HRCHD Safe Thanksgiving

As Hood River County residents make their plans for the upcoming Thanksgiving holiday, the health department is urging people to stay safe amid a surge in COVID-19 cases.

“This is a critical time in the pandemic, when we are seeing a rise in community transmission of COVID-19 in the county, state, nation and worldwide,” said Hood River County Public Health Officer Christopher Van Tilburg, M.D.

The health department reported 12 new county cases on Wednesday, the largest number in a single day. It also announced the second death of a Hood River County resident from COVID-19.

“Instead of asking, ‘Is it safe to travel?’ or ‘Can I get a test before traveling?,’ ask, ‘How can I still make a connection with family and friends without traveling or in-person interaction?’” he said.

Consider these safer alternatives to celebrating Thanksgiving in person:

  • Trade side dishes with family or friends who live nearby instead of eating together, and say hello outdoors when you deliver them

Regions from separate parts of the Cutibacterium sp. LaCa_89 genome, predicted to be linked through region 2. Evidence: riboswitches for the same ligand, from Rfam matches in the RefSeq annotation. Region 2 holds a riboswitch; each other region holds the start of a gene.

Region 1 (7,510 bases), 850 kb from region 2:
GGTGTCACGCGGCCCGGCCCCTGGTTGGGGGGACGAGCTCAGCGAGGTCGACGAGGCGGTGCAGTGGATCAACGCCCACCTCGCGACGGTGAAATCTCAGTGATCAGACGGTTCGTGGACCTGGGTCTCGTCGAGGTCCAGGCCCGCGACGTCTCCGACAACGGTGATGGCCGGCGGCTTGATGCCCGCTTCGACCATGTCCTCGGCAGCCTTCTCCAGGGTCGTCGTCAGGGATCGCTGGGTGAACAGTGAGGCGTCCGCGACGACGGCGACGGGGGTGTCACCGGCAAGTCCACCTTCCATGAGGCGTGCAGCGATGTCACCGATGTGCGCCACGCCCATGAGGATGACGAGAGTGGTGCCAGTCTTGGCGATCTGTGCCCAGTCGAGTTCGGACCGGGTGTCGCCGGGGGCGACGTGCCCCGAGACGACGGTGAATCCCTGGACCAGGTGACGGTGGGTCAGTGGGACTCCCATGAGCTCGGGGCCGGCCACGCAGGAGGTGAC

• Watch live football games in separate houses but text each other throughout the game
  • Zoom or FaceTime with the entire family before your meal
  • Meet up with family or friends outdoors for an after-dinner walk in your neighborhood or in open spaces like the waterfront or Mosier Twin Tunnels

If you have houseguests coming for the holidays who are not part of your household — such as students returning home from college — be sure they quarantine before coming; wear masks while indoors; don’t congregate in shared spaces like the kitchen; use separate bathrooms; wipe surfaces regularly; and have hand sanitizer available throughout the house and near key areas like the kitchen table and front door.

This year, the safest way to celebrate Thanksgiving with friends and family who are not part of your household is apart.

“Remember, the actions you take now and during Thanksgiving may impact your friends, family and community two to four weeks down the road. You don’t want to cause those you care about to become sick with COVID-19,” Dr. Van

Tilburg said. “Small sacrifices now may prevent large, deadly sacrifices later.”